Activists say 28 Hezbollah members killed in Syria
Beirut: Fierce street fighting in a Syrian town near the Lebanese border has killed at least 28 elite members of Lebanon`s militant Hezbollah group, activists said on Monday, as Syrian government forces pushed deeper into the strategic, opposition-held town.
The Britain-based Syrian Observatory for Human Rights, which tracks Syria`s civil war, said that more than 70 Hezbollah fighters have also been wounded in the fighting around the town of Qusair.
If confirmed, the casualties would be a significant blow to the Iranian-backed Shiite group, which has come under harsh criticism at home for its involvement in the war next door.
A staunch ally of Syrian President Bashar Assad, Hezbollah is heavily invested in the survival of the Damascus regime and is known to have sent fighters to aid government forces.
The Lebanese group`s growing role in the conflict also points to the deeply sectarian nature of the war in Syria, in which a rebellion driven by the country`s Sunni majority seeks to overthrow a regime dominated by the president`s Alawite sect, an offshoot of Shiite Islam.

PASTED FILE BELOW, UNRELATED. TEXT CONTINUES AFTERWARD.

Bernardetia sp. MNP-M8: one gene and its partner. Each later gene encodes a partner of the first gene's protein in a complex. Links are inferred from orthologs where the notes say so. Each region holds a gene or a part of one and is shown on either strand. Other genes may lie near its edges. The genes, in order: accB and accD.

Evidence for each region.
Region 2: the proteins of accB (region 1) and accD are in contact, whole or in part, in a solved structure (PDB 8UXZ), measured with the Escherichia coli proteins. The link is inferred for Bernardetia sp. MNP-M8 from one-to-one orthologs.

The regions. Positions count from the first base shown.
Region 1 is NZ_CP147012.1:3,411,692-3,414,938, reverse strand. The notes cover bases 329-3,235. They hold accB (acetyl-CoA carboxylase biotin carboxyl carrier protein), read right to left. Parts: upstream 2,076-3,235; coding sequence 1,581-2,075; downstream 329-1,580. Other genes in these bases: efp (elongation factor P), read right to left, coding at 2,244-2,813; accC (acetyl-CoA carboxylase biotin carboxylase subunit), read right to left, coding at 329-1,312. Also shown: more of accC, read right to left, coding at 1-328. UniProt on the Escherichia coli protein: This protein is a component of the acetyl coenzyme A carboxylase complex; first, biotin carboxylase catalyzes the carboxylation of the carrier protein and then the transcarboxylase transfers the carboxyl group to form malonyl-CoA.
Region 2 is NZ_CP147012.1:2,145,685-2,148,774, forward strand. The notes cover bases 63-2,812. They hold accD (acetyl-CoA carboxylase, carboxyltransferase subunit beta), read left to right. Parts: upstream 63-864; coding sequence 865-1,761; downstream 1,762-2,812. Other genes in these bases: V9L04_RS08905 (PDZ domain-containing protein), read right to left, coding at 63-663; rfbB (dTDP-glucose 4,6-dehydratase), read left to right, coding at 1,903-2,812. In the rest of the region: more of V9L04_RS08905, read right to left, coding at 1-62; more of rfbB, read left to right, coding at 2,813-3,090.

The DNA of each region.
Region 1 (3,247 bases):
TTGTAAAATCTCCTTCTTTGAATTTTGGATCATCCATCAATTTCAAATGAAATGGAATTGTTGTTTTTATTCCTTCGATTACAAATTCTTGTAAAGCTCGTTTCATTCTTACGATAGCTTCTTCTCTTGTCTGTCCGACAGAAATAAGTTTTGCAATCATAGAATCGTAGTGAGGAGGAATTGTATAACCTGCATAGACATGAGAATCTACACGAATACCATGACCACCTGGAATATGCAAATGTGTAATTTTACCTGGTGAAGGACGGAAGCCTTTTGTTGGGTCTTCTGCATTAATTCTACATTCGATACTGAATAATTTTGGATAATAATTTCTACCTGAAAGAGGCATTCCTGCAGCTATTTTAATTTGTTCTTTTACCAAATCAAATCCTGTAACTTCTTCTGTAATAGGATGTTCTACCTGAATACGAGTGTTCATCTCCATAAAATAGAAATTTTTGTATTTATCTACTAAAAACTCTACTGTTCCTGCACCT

The increasingly overt Hezbollah involvement in the Syrian conflict is almost certain to threaten stability in Lebanon, which is sharply split along sectarian lines, and between supporters and opponents of Assad.
The Observatory, which relies on a wide network of activists on the ground in Syria, cited "sources close to the militant group" for the death toll but declined to reveal their identity. It said at least 50 Syrian rebels were also killed in the battle for Qusair yesterday, including two commanders.
Qusair has been the target of a withering government offensive in recent weeks, and the countryside around the town has been engulfed in fighting as regime troops backed by Hezbollah fighters seized villages while closing in on Qusair itself. The opposition estimates that some 40,000 civilians are currently in the town.
The intensity of the fighting reflects the importance that both sides attach to the area. In the regime`s calculations, Qusair lies along a strategic land corridor linking Damascus with the Mediterranean coast, the Alawite heartland.
For the rebels, overwhelmingly Sunni Qusair has served as a conduit for shipments of weapons and supplies smuggled from Lebanon to opposition fighters inside Syria.
Regime troops and Hezbollah fighters, who laid siege to Qusair weeks ago, launched an offensive to regain control of the town, with Hezbollah`s elite fighters advancing from the east and south, an opposition figure said.